Professor Richard Willson (Department Chair
of Urban and Regional Planning at California
State Polytechnic University, Pomona) and
Edson pose for the TRB Minority Fellow Program.

“Los Angeles and San Francisco both demonstrate a transportation component within their hazard mitigation plans, and I believe they could be used as a template for other cities. Looking at climate change is important as well. Studies have shown that we will be seeing a significant rise in sea level in the next 50-100 years which can impact our coastal regions. Heat waves are another concern as sustained increased temperatures can melt certain rail lines.”

Edson’s goal is to one day work as a transportation planner.

“My passion is public transit and social justice. What can we do for the working poor? What can we do for the urban poor? How can we better accommodate our services for low income minorities? Something that can provide an option for me to work on these issues would be amazing. I’ve been at Omnitrans for about 5 months now, and I really enjoy the experience I’m getting. One of my recent projects was analyzing ridership data for Route 365 and actually going out on the route and riding it. We were looking at possibly extending it to a residential community to better serve high school students in that area—basically adding a tripper. We also had to see how it would affect route time. After researching it, we were able to determine that it would not have a significant impact on route time, so we will be implementing the change in an upcoming service plan.”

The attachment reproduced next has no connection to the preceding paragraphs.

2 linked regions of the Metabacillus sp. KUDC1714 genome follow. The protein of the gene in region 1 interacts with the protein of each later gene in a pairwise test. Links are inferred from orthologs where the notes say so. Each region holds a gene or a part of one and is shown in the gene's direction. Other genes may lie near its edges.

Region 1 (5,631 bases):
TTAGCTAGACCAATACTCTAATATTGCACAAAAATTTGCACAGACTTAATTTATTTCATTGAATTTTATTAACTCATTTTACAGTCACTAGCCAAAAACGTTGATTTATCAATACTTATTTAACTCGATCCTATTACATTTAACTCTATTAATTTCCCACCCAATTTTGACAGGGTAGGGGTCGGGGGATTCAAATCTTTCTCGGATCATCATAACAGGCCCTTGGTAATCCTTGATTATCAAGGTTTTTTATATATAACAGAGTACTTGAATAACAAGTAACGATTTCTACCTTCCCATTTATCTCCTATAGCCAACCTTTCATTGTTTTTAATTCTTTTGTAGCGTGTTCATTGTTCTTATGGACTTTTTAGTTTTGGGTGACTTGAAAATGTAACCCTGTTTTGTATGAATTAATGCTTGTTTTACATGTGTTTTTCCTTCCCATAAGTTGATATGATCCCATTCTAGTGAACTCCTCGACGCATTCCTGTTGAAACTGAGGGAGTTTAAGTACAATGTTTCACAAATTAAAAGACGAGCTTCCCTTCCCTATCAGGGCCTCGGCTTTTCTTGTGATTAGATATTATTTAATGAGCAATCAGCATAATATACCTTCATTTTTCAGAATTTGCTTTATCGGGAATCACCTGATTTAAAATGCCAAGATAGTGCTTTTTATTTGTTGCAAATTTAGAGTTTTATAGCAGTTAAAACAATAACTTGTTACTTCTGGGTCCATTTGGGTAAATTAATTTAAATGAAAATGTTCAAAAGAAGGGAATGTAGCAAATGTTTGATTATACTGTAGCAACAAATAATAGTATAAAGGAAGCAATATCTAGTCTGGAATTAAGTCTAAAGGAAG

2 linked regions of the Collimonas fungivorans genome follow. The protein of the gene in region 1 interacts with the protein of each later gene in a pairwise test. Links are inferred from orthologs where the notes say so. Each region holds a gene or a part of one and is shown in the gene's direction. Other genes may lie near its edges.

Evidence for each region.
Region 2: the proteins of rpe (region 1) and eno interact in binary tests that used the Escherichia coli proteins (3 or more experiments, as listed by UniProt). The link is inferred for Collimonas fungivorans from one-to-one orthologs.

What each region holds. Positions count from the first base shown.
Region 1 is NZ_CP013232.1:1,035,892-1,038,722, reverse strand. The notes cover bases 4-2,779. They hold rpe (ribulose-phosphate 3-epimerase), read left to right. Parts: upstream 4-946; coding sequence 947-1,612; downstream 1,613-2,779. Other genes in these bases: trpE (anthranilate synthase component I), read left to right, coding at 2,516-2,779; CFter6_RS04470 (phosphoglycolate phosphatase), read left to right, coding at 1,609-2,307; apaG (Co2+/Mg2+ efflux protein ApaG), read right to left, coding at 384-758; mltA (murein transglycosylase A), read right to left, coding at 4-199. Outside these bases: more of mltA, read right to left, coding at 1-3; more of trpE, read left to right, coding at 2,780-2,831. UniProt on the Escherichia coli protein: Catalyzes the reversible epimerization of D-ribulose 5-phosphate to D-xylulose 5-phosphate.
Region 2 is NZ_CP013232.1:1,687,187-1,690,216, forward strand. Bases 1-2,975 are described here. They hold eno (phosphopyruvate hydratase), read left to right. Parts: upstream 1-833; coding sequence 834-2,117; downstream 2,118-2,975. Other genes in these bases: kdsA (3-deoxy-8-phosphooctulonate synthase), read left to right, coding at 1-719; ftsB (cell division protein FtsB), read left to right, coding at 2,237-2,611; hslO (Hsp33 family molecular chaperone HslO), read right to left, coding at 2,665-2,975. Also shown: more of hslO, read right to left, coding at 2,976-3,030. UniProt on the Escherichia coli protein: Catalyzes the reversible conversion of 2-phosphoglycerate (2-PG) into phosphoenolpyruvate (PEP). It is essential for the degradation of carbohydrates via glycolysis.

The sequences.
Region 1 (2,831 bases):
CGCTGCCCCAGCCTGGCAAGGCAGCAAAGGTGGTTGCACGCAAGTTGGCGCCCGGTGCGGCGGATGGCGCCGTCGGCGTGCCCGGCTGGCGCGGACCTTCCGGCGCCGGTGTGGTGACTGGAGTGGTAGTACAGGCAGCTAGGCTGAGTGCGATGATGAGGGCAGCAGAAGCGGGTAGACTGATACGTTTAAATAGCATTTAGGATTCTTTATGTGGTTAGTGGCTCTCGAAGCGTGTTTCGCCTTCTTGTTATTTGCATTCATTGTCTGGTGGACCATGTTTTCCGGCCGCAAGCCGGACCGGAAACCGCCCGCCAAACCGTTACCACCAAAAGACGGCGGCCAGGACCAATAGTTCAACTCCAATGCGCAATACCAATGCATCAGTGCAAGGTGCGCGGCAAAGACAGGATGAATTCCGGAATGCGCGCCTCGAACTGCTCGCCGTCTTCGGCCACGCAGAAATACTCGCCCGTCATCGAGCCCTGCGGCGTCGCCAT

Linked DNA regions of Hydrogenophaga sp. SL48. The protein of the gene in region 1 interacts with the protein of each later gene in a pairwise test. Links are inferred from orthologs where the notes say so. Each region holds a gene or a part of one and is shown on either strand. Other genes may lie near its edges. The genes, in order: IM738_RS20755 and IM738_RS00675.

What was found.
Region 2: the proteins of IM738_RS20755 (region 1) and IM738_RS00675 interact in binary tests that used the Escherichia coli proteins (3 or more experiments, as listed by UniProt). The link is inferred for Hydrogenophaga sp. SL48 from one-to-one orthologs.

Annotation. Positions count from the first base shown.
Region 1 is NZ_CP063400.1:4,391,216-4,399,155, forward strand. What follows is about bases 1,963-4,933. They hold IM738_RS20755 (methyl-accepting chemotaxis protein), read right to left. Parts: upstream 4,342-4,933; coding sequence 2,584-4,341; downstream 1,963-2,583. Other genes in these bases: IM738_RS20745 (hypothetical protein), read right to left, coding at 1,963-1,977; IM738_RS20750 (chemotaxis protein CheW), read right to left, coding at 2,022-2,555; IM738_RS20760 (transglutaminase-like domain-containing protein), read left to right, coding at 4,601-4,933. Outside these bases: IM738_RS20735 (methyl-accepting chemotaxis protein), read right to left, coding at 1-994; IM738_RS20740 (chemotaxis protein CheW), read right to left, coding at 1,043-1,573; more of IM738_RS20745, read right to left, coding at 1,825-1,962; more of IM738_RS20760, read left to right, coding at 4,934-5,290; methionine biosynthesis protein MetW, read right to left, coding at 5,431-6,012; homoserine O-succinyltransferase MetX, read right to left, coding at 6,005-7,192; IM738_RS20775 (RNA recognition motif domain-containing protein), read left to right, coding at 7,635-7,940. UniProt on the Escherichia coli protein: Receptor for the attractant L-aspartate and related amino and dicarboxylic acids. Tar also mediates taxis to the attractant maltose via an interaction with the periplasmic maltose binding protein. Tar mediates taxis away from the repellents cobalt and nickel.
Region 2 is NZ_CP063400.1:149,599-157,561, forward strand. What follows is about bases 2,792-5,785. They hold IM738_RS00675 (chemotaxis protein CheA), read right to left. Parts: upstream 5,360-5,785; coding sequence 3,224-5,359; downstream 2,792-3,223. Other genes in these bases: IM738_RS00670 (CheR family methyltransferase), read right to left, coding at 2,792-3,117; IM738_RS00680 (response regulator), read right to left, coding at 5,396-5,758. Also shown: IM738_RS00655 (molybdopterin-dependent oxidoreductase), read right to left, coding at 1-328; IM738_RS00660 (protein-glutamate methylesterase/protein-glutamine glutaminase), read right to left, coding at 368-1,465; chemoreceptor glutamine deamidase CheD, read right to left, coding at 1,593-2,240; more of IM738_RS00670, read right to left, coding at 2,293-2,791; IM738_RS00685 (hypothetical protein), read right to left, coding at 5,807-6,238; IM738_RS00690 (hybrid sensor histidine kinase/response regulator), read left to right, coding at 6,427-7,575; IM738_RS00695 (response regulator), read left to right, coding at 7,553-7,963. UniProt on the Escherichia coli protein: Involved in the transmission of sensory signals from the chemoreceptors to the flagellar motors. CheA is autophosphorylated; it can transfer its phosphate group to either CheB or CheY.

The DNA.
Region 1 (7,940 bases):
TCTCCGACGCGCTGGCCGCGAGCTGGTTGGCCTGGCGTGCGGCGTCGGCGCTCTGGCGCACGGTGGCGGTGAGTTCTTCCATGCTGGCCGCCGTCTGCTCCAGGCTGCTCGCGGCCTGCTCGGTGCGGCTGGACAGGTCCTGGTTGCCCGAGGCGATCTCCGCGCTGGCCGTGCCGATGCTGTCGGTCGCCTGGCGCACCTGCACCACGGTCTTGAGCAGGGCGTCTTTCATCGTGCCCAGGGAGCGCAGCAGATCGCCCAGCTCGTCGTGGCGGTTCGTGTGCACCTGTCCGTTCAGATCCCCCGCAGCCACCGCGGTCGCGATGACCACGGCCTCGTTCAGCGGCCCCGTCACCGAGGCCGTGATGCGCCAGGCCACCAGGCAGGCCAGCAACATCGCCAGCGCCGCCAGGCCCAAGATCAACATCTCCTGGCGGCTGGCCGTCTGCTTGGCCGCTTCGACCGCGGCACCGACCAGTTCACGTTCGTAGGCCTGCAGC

- Juno Kughler Carlson
juno.carlson@omnitrans.org

SB native intern moves ahead

Thirteen months ago intern Alvaro Gomez came to Omnitrans to intern in the planning department. This month he leaves us to attend graduate school at the University of Southern California where he will continue his planning studies. He believes Omnitrans has given him a greater understanding and insight into the policies, development and economy at work in this area.

“The scope of the projects and organizations Omnitrans is involved with beyond just the cities would surprise most people.  I was very fortunate to have our planning director Rohan Kuruppu and planning project manager Anna Rahtz mentor me and give me the opportunity to attend so many different meetings and workshops. It’s given me some fantastic opportunities, and I’ve been able to meet a lot of people who have a real passion for public transit, economic development and livable spaces.”

The experience, he says, further impressed upon him the pivotal role the agency plays in the local community. “I was fortunate to be here at a time when so many new projects are on the horizon,” said Alvaro. “I grew up here in San Bernardino and it’s encouraging to see the growing movement to revitalize the area. Working with Anna and Rohan, I was able to assist with the research and grant writing for major projects like sbX and the San Bernardino transit center. It’s exciting to have the chance to be a small part of something that will have such a positive, long-term impact on people’s lives.”